`EAT your vegetables."
That age-old parental demand remains good advice. But now there's a bit of irony mixed in with the benefits that are supposed to come from eating vegetables and fruits. New studies show that these beneficial foods can also contain not-so-beneficial pesticides.
People are particularly concerned about the effects of pesticides on children. In a recent report, the National Academy of Sciences calls on the Environmental Protection Agency to put health considerations above agricultural production in its policies. Another report by the nonprofit Environmental Working Group in Washington, D.C., notes that millions of American children receive more than one-third of their lifetime exposure to certain pesticides by the age of five.
The federal government has announced that it will work to reduce the use of chemicals in food production. It will remove from the market those pesticides that pose the greatest risk. It is also endorsing the use of "integrated pest management," a method of farming that uses crop rotation and beneficial insects as substitutes for some pesticides. In addition, the food industry has been taking steps for a decade to reduce the pesticides used in food.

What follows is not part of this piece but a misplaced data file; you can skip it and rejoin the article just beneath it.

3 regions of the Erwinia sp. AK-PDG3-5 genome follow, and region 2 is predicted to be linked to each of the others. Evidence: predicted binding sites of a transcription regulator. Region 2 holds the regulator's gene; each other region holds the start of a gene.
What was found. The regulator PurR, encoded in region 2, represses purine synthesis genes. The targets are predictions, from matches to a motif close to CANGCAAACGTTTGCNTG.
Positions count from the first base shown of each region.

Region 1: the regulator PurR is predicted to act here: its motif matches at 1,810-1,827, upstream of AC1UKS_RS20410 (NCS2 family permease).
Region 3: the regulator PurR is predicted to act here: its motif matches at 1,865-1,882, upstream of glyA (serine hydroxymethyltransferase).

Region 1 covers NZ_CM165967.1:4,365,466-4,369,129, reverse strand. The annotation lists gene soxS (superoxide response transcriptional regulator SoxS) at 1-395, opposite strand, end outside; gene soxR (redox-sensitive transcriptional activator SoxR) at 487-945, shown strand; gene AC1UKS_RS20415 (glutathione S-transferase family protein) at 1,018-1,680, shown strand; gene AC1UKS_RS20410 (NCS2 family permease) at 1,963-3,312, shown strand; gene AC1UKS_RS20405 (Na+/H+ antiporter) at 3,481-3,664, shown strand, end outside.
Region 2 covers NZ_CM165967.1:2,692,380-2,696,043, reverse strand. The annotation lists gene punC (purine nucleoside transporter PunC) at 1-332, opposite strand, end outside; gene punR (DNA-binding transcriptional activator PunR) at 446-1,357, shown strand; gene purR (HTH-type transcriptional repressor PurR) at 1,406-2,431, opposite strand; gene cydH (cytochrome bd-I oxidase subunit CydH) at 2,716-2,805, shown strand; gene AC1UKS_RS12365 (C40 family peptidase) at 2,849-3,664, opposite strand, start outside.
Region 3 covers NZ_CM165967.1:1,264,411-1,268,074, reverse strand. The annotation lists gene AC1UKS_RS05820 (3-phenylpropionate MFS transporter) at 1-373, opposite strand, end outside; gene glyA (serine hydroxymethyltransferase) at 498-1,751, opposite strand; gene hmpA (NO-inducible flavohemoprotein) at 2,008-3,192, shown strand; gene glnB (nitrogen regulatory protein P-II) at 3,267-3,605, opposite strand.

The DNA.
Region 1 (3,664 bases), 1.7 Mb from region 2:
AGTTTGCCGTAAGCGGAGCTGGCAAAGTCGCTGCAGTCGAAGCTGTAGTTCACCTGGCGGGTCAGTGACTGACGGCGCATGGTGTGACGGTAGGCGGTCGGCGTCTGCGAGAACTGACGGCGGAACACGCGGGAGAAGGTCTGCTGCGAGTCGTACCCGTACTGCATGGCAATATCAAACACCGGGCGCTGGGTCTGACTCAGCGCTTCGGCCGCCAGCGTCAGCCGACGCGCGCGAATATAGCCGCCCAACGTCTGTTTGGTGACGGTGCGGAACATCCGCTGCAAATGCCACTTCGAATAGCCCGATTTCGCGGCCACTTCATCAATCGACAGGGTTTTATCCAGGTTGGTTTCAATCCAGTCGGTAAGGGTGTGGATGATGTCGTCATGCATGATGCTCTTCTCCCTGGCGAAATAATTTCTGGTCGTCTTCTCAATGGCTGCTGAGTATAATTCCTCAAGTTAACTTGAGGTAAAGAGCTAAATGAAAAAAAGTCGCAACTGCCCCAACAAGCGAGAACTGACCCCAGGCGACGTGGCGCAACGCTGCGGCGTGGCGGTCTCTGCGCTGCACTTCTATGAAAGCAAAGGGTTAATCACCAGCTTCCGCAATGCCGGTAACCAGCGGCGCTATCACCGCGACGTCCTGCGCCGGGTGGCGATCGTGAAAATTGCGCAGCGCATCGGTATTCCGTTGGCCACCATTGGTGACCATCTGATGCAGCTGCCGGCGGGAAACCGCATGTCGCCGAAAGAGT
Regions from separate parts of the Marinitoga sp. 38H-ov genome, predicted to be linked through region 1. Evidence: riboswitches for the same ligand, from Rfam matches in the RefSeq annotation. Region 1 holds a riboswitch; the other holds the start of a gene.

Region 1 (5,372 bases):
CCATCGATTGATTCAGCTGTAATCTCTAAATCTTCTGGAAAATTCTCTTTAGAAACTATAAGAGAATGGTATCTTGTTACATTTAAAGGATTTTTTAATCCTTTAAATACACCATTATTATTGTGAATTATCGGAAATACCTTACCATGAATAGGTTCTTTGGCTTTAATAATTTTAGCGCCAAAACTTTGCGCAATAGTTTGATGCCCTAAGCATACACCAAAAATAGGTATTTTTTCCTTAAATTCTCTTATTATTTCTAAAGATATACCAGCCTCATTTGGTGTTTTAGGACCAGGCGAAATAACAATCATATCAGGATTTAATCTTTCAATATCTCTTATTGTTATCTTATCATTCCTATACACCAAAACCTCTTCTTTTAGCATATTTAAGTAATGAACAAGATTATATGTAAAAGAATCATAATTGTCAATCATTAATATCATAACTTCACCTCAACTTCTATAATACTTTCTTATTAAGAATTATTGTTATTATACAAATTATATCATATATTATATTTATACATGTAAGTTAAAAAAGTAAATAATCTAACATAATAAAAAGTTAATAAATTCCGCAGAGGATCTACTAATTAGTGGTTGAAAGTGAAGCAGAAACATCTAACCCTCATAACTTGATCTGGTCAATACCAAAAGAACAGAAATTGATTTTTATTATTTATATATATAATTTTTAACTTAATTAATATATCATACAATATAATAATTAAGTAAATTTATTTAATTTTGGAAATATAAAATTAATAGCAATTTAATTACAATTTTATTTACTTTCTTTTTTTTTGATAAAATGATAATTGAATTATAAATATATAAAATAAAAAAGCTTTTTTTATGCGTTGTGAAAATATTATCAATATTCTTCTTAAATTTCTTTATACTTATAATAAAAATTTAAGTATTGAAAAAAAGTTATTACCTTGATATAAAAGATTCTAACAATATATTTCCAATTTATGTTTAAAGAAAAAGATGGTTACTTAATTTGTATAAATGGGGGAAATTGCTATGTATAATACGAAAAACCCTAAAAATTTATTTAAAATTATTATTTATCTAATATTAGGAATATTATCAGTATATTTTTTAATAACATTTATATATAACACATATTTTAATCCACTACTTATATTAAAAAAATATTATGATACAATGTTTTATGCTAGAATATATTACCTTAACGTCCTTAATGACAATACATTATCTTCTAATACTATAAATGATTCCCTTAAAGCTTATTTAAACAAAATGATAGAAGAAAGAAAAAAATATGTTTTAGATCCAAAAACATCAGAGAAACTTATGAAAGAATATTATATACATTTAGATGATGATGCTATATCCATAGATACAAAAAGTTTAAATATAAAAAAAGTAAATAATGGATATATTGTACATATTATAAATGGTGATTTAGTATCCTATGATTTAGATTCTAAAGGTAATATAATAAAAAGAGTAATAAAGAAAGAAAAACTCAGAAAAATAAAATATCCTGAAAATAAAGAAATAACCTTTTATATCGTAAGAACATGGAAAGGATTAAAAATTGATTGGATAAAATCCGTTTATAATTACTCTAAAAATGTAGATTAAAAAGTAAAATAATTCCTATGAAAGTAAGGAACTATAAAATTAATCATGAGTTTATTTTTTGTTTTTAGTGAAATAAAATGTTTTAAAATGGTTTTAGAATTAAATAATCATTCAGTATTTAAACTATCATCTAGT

But pesticides in vegetables are far from the only questionable ingredient in the food Americans eat.
Some consumer groups have expressed concern about about possible side effects from hormones given to dairy cows to increase milk production and chemicals fed to beef cattle to speed growth.
As a first step in giving consumers a voice, one natural-food grocery chain, the Whole Foods Market, based in Austin, Texas, has initiated an anti-pesticide campaign. It gives adults form letters they can fax to Washington. For children, there are postcards to color and mail.
It has been 30 years since Rachel Carson eloquently warned about the dire consequences of pesticides in her prize-winning book, "Silent Spring." For all the publicity her message has received in three decades, it is still a long way from being fully acted upon. The new studies serve as reminders that while Americans should continue to eat fruits and veggies - the benefits far outweigh any possible risks - they should also continue to urge lawmakers to strengthen pesticide regulations.